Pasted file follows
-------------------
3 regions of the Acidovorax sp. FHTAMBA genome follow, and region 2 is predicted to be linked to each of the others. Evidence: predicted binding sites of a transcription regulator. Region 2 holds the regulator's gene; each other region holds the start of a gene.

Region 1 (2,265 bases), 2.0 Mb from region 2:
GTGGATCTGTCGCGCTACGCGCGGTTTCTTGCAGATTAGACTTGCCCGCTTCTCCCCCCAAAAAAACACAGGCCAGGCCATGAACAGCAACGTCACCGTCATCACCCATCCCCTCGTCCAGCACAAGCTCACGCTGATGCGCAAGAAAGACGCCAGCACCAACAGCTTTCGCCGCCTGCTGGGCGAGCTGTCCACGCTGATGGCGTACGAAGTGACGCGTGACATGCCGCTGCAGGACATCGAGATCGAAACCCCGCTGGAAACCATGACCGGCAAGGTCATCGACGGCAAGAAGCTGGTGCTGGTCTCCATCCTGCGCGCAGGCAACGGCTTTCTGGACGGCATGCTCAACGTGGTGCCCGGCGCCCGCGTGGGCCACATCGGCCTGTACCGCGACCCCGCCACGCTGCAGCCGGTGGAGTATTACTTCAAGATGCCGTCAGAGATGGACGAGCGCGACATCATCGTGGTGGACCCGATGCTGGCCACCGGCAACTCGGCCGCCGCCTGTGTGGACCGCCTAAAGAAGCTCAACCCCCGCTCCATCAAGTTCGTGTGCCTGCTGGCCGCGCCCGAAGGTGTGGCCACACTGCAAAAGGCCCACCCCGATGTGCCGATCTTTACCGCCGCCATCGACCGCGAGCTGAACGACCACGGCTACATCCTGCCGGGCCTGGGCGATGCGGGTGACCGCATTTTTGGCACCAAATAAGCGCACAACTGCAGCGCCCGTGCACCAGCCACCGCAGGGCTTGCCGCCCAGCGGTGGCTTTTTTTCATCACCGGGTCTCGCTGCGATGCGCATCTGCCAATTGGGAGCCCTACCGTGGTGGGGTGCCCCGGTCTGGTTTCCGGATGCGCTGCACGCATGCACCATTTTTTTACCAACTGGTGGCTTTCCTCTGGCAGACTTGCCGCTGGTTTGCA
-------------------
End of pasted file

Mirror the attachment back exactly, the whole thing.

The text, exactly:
3 regions of the Acidovorax sp. FHTAMBA genome follow, and region 2 is predicted to be linked to each of the others. Evidence: predicted binding sites of a transcription regulator. Region 2 holds the regulator's gene; each other region holds the start of a gene.

Region 1 (2,265 bases), 2.0 Mb from region 2:
GTGGATCTGTCGCGCTACGCGCGGTTTCTTGCAGATTAGACTTGCCCGCTTCTCCCCCCAAAAAAACACAGGCCAGGCCATGAACAGCAACGTCACCGTCATCACCCATCCCCTCGTCCAGCACAAGCTCACGCTGATGCGCAAGAAAGACGCCAGCACCAACAGCTTTCGCCGCCTGCTGGGCGAGCTGTCCACGCTGATGGCGTACGAAGTGACGCGTGACATGCCGCTGCAGGACATCGAGATCGAAACCCCGCTGGAAACCATGACCGGCAAGGTCATCGACGGCAAGAAGCTGGTGCTGGTCTCCATCCTGCGCGCAGGCAACGGCTTTCTGGACGGCATGCTCAACGTGGTGCCCGGCGCCCGCGTGGGCCACATCGGCCTGTACCGCGACCCCGCCACGCTGCAGCCGGTGGAGTATTACTTCAAGATGCCGTCAGAGATGGACGAGCGCGACATCATCGTGGTGGACCCGATGCTGGCCACCGGCAACTCGGCCGCCGCCTGTGTGGACCGCCTAAAGAAGCTCAACCCCCGCTCCATCAAGTTCGTGTGCCTGCTGGCCGCGCCCGAAGGTGTGGCCACACTGCAAAAGGCCCACCCCGATGTGCCGATCTTTACCGCCGCCATCGACCGCGAGCTGAACGACCACGGCTACATCCTGCCGGGCCTGGGCGATGCGGGTGACCGCATTTTTGGCACCAAATAAGCGCACAACTGCAGCGCCCGTGCACCAGCCACCGCAGGGCTTGCCGCCCAGCGGTGGCTTTTTTTCATCACCGGGTCTCGCTGCGATGCGCATCTGCCAATTGGGAGCCCTACCGTGGTGGGGTGCCCCGGTCTGGTTTCCGGATGCGCTGCACGCATGCACCATTTTTTTACCAACTGGTGGCTTTCCTCTGGCAGACTTGCCGCTGGTTTGCA